We took a trip to Wauconda this morning to take some photos for a Seattle newpaper and on the way home we decided to go through Bonaparte, Lost Lake, then up Havillah Road to home in Oroville. Along the way we noted a light dusting of snow on the hill tops. Too soon!!
And a quick stop at Lost Lake – it was darn chilly at 34º. We made it a really quick stop.
We also passed another dusting of snow on a roadside cut just 10′ off Havillah Road at Hungry Hollow Road. Might have to dig out the cross-country skis sooner than I thought!
It was such a nice day we decided a quick detour up Nine Mile Road was needed – good choice! There’s no time of the year this isn’t the most beautiful place on Earth.
An airplane crash (source: nwcn.com) that killed at least one person has ignited a fast-growing fire in the Okanogan Highlands. Aircraft are actively suppressing the fire but winds are hampering their efforts. Images seen from City Park in Oroville show the state of the blaze at the time of this story. Developing…
Update: It has not been established that this aircraft crash is related to the fires. Details to follow. Update: The Omak Chronicle reports two victims in the aircraft crash and that it had just departed the Dorothy Scott airfield in Oroville. Final update: InciWeb site is reporting what we suspected after an on-site visit – the aircraft that crashed did not cause the larger fires that ravaged the North Okanogan. http://inciweb.nwcg.gov/incident/4517/
5:30am, Aug 14
Thunder and lightning are pummeling the north valley this morning, and smoke hangs heavy in the area northeast of Oroville. The scars from the fires became evident even before the sun lifted over the far range. So often with natural disasters there is beauty to be found. The photos are quite large and may be slow to download. Click them to see a larger view.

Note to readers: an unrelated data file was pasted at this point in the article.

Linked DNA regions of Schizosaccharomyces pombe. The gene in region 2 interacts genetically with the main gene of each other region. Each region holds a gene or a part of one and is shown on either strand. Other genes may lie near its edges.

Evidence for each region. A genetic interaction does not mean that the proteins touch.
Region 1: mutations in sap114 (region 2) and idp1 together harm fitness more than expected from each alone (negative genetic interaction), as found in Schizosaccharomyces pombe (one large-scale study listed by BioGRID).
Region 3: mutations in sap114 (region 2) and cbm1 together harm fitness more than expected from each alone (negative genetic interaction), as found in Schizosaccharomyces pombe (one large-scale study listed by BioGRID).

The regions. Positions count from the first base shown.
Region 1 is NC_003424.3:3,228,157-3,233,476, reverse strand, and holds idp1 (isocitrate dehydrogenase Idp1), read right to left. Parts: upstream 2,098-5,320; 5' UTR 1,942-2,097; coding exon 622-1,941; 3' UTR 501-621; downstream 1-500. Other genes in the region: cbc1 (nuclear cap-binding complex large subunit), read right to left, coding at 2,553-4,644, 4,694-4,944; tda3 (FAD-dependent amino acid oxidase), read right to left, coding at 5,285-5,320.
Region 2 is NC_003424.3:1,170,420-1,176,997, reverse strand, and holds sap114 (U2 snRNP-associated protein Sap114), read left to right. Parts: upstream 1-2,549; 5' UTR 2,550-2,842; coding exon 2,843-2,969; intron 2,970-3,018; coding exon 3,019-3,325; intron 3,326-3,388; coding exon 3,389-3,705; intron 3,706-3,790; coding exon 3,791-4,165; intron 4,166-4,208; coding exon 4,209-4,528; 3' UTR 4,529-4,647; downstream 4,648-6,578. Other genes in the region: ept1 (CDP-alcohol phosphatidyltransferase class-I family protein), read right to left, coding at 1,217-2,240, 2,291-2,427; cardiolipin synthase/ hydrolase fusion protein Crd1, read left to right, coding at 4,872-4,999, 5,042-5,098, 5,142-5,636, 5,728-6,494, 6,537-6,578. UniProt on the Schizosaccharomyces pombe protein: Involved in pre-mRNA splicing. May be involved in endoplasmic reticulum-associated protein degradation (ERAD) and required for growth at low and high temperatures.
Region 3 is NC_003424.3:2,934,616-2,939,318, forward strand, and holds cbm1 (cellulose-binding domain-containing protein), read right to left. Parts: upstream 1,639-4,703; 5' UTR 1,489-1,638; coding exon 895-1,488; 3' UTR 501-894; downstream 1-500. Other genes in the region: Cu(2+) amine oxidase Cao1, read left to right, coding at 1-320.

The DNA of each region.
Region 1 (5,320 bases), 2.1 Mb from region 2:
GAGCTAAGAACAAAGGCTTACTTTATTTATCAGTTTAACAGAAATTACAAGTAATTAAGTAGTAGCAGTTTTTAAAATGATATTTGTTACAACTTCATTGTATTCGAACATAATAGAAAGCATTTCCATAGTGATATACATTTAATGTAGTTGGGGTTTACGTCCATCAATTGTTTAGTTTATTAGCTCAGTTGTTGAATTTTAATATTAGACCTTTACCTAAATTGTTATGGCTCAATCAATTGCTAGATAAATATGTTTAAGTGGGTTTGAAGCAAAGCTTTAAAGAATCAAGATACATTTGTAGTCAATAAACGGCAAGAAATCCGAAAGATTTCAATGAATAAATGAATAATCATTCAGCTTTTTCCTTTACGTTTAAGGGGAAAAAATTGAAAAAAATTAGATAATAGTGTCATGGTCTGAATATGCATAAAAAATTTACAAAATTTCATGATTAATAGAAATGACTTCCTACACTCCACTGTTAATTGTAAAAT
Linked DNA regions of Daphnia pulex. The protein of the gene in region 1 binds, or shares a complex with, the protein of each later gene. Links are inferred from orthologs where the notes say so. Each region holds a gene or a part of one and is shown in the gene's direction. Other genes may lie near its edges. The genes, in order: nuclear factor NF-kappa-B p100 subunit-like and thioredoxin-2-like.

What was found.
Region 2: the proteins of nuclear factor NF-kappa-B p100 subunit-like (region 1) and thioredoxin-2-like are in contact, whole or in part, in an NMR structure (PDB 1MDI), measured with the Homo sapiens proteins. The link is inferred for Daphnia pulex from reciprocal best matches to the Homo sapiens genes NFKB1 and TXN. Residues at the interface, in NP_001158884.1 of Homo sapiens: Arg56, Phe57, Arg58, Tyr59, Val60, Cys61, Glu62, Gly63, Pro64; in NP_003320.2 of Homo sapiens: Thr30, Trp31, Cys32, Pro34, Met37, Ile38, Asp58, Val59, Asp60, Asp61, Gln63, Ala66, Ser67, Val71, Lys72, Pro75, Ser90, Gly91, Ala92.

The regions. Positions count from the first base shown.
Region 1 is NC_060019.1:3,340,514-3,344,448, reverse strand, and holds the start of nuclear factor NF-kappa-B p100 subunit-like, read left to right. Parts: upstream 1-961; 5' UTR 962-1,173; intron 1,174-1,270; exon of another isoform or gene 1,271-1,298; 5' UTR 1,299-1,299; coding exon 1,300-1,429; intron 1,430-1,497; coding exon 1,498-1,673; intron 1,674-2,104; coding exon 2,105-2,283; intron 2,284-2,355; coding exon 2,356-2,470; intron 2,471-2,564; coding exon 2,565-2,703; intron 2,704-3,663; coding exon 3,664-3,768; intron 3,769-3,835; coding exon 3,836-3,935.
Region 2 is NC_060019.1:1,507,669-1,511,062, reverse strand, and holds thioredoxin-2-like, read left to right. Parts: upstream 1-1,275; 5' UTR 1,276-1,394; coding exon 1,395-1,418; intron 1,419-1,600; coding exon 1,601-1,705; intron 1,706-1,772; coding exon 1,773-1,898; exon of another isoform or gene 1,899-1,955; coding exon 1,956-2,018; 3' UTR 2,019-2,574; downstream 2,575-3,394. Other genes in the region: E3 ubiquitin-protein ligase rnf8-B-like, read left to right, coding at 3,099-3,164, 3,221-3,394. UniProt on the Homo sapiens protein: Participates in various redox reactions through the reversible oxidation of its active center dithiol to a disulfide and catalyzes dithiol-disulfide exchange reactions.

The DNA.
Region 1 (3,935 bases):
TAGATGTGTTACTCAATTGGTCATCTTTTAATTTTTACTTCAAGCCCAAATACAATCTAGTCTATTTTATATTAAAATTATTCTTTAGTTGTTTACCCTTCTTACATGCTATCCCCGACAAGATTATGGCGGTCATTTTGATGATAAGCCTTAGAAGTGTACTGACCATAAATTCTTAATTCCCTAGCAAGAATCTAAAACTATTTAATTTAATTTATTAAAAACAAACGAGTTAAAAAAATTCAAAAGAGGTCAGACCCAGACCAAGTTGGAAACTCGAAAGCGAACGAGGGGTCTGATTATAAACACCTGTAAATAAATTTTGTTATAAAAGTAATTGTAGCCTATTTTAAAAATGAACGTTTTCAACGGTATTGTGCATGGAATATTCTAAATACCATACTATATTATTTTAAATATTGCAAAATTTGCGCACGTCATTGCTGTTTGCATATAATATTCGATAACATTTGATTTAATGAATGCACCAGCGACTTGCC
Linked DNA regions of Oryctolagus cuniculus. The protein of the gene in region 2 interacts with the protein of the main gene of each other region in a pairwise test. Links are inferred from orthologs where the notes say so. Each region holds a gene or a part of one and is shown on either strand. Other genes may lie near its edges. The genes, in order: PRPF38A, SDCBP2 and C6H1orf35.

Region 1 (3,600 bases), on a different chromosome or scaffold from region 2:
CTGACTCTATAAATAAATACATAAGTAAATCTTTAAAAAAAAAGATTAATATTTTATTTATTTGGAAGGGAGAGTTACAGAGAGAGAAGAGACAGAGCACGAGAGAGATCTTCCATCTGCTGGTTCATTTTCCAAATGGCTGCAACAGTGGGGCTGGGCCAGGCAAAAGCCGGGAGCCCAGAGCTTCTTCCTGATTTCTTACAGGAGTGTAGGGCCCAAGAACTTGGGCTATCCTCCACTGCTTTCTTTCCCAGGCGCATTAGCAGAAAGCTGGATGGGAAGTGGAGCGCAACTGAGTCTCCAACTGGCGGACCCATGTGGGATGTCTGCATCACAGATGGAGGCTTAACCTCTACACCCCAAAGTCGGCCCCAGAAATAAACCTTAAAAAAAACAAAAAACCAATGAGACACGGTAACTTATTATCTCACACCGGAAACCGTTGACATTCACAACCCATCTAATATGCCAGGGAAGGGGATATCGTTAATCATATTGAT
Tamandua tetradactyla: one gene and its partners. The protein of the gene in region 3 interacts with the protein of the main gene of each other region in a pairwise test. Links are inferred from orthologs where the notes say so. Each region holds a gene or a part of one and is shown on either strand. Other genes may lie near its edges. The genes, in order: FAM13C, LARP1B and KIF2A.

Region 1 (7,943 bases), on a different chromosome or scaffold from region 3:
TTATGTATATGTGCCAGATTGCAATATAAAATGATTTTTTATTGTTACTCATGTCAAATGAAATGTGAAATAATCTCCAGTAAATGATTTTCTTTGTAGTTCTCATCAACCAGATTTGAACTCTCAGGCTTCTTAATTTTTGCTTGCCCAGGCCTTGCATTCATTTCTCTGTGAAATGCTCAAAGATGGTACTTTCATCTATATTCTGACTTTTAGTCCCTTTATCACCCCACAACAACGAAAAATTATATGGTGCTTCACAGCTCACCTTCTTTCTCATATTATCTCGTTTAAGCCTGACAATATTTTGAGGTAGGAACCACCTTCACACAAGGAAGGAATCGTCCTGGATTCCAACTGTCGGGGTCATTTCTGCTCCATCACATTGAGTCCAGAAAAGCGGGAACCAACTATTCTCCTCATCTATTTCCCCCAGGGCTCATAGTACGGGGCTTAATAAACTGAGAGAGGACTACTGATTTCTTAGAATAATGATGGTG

12:15am, Aug 14
An insidious wave of fire is crawling like a sidewinder snake down the hillside north of the Oroville-Chesaw road and it looks like this fire will burn through the night. This is well past being a horror story for the families living on Nine-Mile and the surrounding area. It is a terrible and helpless feeling to watch this fire wash over the homes of our friends.
Homes spared by the inferno gleam like gems in a blackened void. This has been a sad thing to watch. A lone helicopter has been making runs with suppression water throughout the day. Out of sight from us there are surely many more fire fighters battling this thing. How do you thank these people for what they do? Words fail me.
Last week I made a hurried trip to the East Bay region of California to visit with my elderly father. We had several days to visit and long hours of talking, laughing, and memories. I brought along an ukulele along and played for him and other residents of the hospice which was a lot of fun. Just days after I returned home Dad lost his fight with time.
Thanks to everyone whose thoughts and sympathy were shared with us – it is very much appreciated and helps us to get on with life.